Three Cheers For The Man On The Ground

Wherever you walk, you will hear people talk,
of the men who go up in the air,
of the daredevil way, they go into the fray;
Facing death without turning a hair.

They'll raise a big cheer and buy lots of beer,
for the pilot who's come home on leave,
but they don't give a jigger, for a flight mech or rigger,
with nothing but "props" on his sleeve.

They just say "Nice day" - and then turn away,
with never a mention of praise,
for the poor bloody erk, who does all the work,
and just orders his own beer - and pays !

They've never been told, of the hours in the cold,
that he spends sealing Germany's fate,
how he works on a kite, till all hours of the night,
and then turns up next morning at eight.

He gets no rake-off, for working 'til take-off,
or helping the aircrew prepare,
but whenever there's trouble - it's "Quick at the double",
the man on the ground must be there.

Each flying crew, could confirm it as true,
that they know what this man's really worth,
they know that he's part of the RAF's heart,
even though he stays close to the earth.

He doesn't want glory, but please tell his story,
spread a little of his fame around,
He's just one of a few - so give him his due,
and "Three Cheers for the man on the ground

Flight Mechanic E Sykes (1942).
The aircrews of the mighty bombers of Bomber Command were an important part of the hammer that struck out against the Axis Powers. Overcoming the fear and hardships of the flights over the Fortress Europe, time and time again. Their bravery and devotion to duty was plain for all to see. The newspapers and dispatches retold their exploits to the world at war.

Behind the scenes and not always fully rewarded for the work they did were the groundcrew members. Who spent loving care on their aircraft, for the aircrews only borrowed the aircraft, the groundcrew were its sole owners in their own eyes. It was also these men of the various trades who watched the takeoffs and remembered past crews who they had also watched leave and failed to return. The deep emotions that sunk into these men as they watched and realized that their ship and crew were not among those that had returned to base.

Then there could be the shock and horror of helping medicals with removing the wounded and dead from the aircraft, men you knew and now the best you could do was help carry them out of aircraft. And then the scene in the day light as they groundcrew returned to the bomber to start the repairs and the cleanup.

Each flight would have a Flight Sergeant in charge of 10 or so aircraft, the crew of an aircraft was headed by a Sergeant or Acting Sergeant, usually a Corporal . Then there were riggers, fitters, armourers, instrument technicians, radar technicians, radio Technicians and those who fueled the aircraft.
Riggers were responsible for the airframe and related parts, gaining their name from the original riggers on WWI bi-planes who worked on the cables, turnbuckles and wooden struts to “tune” the airframe. Fitters, some times nick named “engine bangers” amongst other things were responsible for engines and other mechanical components. Aircraft inspection would include checking all engine controls from cockpit to the engines themselves, all hydraulics and pneumatics all electrical systems, navigation and communication systems, lights, brakes and more items which had specific checks based on the number of hours of use on that part. The aircrew also would supply a list of items they wanted checked from previous flight. Their would be engine checks while running up the engines on the ground to check for leaks, sticking valves, burning oil, and checking the output of the electrical generating device the magneto. Oxygen systems, gun turret operation and intercoms were all essential to the safe operation of the aircraft while in the air.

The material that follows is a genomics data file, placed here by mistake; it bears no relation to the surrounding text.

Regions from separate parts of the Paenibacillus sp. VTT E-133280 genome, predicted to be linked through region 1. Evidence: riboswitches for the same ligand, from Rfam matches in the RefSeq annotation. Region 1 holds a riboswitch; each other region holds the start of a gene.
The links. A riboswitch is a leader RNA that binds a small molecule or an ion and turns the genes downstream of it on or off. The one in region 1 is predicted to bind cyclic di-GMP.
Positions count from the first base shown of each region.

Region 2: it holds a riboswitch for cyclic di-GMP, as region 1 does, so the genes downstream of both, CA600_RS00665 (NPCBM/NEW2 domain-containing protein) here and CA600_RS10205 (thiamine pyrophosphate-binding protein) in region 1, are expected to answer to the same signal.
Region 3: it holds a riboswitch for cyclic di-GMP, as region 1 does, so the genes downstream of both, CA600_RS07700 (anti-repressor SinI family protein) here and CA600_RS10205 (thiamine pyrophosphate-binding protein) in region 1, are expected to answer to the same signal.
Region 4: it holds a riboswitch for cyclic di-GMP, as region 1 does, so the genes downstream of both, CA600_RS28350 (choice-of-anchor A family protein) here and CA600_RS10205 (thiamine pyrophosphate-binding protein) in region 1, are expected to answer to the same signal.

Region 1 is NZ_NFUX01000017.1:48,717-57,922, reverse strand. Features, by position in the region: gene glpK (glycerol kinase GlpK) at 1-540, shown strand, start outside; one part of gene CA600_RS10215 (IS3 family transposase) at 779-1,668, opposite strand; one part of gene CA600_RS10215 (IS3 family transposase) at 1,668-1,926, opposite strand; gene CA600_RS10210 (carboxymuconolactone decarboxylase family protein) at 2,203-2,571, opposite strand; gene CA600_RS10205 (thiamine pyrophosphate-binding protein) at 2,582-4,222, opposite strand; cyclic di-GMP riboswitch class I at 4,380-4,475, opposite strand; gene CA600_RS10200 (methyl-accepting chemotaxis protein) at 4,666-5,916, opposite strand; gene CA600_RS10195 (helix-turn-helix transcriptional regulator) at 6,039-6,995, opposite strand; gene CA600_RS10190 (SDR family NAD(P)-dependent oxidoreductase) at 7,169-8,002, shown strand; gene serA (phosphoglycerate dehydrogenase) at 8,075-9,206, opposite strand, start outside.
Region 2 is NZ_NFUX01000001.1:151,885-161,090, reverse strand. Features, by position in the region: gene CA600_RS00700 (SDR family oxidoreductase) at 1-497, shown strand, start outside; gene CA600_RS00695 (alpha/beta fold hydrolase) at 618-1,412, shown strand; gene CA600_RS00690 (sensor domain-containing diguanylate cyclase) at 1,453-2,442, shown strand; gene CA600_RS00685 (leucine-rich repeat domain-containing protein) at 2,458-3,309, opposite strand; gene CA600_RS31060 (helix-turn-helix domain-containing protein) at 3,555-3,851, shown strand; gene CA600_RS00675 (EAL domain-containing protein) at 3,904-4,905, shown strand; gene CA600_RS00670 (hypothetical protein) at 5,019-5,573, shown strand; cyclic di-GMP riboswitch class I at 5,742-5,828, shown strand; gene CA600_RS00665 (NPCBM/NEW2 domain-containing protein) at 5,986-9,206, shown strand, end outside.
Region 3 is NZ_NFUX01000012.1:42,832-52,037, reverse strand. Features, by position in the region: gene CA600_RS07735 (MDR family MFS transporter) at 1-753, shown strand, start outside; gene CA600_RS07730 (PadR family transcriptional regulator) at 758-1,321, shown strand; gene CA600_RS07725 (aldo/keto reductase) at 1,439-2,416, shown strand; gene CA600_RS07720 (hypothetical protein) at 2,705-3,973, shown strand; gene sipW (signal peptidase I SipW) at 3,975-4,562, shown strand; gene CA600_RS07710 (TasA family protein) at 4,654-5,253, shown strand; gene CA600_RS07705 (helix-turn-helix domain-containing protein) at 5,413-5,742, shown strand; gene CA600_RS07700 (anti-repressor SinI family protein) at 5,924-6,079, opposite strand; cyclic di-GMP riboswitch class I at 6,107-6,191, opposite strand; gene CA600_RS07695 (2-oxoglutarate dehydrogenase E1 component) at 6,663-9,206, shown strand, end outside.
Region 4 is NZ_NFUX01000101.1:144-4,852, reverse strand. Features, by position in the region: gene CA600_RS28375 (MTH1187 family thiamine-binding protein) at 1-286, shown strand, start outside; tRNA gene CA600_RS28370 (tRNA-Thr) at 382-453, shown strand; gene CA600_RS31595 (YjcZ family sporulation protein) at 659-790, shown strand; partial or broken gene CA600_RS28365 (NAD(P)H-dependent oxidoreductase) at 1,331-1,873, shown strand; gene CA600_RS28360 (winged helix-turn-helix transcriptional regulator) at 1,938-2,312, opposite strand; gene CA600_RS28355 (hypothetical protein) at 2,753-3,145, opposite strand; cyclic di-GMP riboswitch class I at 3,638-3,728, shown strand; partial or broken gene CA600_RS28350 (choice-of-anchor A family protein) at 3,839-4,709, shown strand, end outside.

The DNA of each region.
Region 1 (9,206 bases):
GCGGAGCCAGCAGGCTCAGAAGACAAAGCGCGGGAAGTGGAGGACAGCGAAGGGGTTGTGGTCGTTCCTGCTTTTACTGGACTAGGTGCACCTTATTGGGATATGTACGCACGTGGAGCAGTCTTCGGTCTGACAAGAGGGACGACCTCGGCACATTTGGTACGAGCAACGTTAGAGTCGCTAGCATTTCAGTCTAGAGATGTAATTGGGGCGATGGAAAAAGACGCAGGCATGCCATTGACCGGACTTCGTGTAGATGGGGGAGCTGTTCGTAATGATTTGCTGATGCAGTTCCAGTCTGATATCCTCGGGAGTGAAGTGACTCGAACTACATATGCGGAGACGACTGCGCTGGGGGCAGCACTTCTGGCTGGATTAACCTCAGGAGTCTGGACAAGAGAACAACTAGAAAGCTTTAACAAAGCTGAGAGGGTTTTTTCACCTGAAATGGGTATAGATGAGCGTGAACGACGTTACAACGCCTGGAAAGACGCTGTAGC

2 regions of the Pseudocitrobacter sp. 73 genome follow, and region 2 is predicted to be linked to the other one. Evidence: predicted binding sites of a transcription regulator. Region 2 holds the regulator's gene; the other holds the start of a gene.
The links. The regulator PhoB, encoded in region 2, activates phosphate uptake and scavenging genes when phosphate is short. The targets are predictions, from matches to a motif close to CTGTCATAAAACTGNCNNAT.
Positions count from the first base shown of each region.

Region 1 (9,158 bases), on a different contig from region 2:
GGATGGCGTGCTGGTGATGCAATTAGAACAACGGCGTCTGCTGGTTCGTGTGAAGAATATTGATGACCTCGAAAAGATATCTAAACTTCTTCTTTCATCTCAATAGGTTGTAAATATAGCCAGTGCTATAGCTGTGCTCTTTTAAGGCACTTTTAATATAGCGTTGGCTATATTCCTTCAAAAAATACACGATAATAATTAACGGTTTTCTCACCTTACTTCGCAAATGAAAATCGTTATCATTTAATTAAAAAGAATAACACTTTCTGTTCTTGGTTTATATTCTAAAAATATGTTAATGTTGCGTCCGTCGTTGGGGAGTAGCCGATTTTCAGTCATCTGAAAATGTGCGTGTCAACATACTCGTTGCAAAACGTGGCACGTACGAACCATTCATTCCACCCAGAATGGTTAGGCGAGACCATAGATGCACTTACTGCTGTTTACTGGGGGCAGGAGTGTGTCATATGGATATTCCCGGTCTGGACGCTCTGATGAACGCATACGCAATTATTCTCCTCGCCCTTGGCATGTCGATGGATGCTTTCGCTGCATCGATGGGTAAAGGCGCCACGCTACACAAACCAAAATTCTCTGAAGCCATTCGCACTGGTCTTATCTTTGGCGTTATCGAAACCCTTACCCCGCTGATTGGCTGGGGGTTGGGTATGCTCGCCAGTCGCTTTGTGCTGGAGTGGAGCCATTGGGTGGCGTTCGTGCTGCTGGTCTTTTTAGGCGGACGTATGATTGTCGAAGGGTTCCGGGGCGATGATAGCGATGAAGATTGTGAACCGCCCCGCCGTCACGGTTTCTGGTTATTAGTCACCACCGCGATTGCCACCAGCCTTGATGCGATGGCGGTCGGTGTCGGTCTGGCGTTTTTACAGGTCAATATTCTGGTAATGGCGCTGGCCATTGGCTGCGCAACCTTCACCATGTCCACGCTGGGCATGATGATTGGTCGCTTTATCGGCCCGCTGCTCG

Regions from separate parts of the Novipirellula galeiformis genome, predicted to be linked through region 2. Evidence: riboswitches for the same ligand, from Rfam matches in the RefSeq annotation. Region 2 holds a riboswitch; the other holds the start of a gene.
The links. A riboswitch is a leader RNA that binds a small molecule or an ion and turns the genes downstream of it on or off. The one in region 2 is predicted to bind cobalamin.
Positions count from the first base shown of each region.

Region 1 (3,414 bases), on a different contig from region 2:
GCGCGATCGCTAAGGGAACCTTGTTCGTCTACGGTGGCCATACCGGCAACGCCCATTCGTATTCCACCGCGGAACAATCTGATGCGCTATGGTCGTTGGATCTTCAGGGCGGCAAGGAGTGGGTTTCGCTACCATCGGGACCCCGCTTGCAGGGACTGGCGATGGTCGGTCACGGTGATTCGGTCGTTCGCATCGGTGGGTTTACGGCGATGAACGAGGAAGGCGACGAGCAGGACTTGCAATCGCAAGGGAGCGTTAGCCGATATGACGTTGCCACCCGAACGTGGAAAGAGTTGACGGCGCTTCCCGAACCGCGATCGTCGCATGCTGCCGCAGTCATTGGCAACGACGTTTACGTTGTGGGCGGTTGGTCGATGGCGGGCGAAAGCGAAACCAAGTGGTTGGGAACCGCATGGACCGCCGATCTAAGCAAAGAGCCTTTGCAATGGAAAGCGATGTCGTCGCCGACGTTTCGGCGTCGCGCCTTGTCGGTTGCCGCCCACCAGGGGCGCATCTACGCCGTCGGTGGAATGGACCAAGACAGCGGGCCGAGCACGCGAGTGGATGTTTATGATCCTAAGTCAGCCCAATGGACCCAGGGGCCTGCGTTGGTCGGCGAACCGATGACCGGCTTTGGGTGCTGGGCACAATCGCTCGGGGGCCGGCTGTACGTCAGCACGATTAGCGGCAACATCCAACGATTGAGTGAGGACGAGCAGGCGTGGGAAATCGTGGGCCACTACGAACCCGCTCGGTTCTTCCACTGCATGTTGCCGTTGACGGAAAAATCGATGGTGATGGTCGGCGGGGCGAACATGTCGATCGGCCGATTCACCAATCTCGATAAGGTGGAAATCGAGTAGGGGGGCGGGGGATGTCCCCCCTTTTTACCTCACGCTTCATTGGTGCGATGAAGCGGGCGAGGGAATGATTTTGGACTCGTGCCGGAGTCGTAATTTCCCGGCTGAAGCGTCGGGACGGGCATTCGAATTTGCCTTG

The most common rank for the trades was LAC Leading Aircraftman, and never ever Aircraftsman, it was Aircraftman. LAC was not really a rank in the true sense, they had no powers of discipline over subordinates. LAC was a badge of accomplishment for having completed their trade training with high marks. The first true rank would be Corporal.

The term Erks which seemed to come from RAF slang that flowed over to other airforces and was a general term to cover those below Corporal. The Erks plied their trades out in the open air, hangers were for longer overhauls. No matter what the weather was like the trades worked at repairing, tuning and testing engines or instruments, hydraulics, guns airframe repairs or modifications. It was not a glamorous job in the least, the work went on until the job was done no matter how tired, cold or wet you were. Depending on a number of things outside of Erks control they could get a 48 hour pass every month or on occasion a leave.

Always putting their best work into the job at hand to do their part to bring the crews home safely. The groundcrew members were not except from the harms of war or accidents which killed and injured many in their number. Climbing up slippery wet or icy scaffolding, crawling across wings and fuselages under these same slippery conditions sometimes let to serious mishaps. Even in the best attempts to work safely, working with heavy items such as engines, wheels or being in the wrong place could bring about deadly consequences. The cold and wet would also take their toll on the health of the tradesmen too devoted to the job not to continue when they should have been hospitalized.

For the most part the aircrews respected the work that the crews put in to keep the aircraft in top form. Sometimes it was a simple “well done” to the Sergeant in charge from the officer signing off on the Form 700, the official form returning the aircraft to the aircrew for their journey into the hell over of the Fortress Europe.